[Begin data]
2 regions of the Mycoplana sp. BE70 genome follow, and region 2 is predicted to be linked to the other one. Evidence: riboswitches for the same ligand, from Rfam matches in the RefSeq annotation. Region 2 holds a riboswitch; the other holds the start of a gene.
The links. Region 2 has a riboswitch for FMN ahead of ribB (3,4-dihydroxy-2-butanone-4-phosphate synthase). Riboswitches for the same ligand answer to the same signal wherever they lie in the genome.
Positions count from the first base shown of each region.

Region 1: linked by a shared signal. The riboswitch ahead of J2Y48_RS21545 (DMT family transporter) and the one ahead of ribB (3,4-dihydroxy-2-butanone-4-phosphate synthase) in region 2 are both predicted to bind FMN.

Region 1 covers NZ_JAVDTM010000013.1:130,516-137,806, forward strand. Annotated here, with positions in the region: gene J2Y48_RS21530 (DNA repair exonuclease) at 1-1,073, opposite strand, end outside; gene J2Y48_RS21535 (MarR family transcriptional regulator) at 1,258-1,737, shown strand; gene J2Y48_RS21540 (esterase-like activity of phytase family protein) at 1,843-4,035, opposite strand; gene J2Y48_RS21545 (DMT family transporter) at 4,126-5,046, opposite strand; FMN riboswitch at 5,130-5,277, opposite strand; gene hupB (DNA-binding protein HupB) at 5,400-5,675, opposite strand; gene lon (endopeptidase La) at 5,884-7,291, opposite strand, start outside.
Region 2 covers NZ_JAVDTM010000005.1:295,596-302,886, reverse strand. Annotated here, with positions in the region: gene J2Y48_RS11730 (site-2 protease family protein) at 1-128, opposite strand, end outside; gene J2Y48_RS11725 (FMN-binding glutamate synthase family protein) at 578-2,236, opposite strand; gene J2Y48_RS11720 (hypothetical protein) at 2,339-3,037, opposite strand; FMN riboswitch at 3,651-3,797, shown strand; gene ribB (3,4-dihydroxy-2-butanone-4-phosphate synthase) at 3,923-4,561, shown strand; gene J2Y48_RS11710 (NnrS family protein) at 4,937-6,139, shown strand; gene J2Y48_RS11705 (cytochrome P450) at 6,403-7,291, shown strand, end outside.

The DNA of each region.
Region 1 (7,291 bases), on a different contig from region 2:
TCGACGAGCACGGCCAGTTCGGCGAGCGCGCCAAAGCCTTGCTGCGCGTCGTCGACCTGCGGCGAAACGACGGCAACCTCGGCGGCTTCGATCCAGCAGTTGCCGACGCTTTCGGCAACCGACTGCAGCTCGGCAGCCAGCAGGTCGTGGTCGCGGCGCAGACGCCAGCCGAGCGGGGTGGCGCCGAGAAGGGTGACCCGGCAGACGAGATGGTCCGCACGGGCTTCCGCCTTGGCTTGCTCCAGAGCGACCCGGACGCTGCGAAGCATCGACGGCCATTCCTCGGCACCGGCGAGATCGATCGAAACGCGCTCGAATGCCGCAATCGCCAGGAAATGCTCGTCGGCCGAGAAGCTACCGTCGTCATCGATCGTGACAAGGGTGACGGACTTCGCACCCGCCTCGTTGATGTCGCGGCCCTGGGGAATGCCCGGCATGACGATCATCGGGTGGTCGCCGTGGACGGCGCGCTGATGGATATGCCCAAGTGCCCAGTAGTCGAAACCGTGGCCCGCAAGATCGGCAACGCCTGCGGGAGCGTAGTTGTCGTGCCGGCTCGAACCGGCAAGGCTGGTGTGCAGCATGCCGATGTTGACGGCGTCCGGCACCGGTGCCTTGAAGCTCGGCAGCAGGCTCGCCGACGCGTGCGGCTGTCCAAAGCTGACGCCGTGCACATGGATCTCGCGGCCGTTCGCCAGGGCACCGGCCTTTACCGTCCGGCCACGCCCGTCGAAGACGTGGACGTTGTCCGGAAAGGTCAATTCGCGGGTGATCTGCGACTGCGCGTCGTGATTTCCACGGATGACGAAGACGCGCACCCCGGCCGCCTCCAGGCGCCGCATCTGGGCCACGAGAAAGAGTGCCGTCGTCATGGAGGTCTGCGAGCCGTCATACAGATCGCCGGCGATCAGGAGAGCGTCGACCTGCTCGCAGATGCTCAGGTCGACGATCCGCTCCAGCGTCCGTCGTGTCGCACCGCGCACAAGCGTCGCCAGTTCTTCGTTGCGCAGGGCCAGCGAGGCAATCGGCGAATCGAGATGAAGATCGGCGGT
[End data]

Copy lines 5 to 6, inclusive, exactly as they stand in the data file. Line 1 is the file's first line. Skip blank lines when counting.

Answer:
Region 1 covers NZ_JAVDTM010000013.1:130,516-137,806, forward strand. Annotated here, with positions in the region: gene J2Y48_RS21530 (DNA repair exonuclease) at 1-1,073, opposite strand, end outside; gene J2Y48_RS21535 (MarR family transcriptional regulator) at 1,258-1,737, shown strand; gene J2Y48_RS21540 (esterase-like activity of phytase family protein) at 1,843-4,035, opposite strand; gene J2Y48_RS21545 (DMT family transporter) at 4,126-5,046, opposite strand; FMN riboswitch at 5,130-5,277, opposite strand; gene hupB (DNA-binding protein HupB) at 5,400-5,675, opposite strand; gene lon (endopeptidase La) at 5,884-7,291, opposite strand, start outside.
Region 2 covers NZ_JAVDTM010000005.1:295,596-302,886, reverse strand. Annotated here, with positions in the region: gene J2Y48_RS11730 (site-2 protease family protein) at 1-128, opposite strand, end outside; gene J2Y48_RS11725 (FMN-binding glutamate synthase family protein) at 578-2,236, opposite strand; gene J2Y48_RS11720 (hypothetical protein) at 2,339-3,037, opposite strand; FMN riboswitch at 3,651-3,797, shown strand; gene ribB (3,4-dihydroxy-2-butanone-4-phosphate synthase) at 3,923-4,561, shown strand; gene J2Y48_RS11710 (NnrS family protein) at 4,937-6,139, shown strand; gene J2Y48_RS11705 (cytochrome P450) at 6,403-7,291, shown strand, end outside.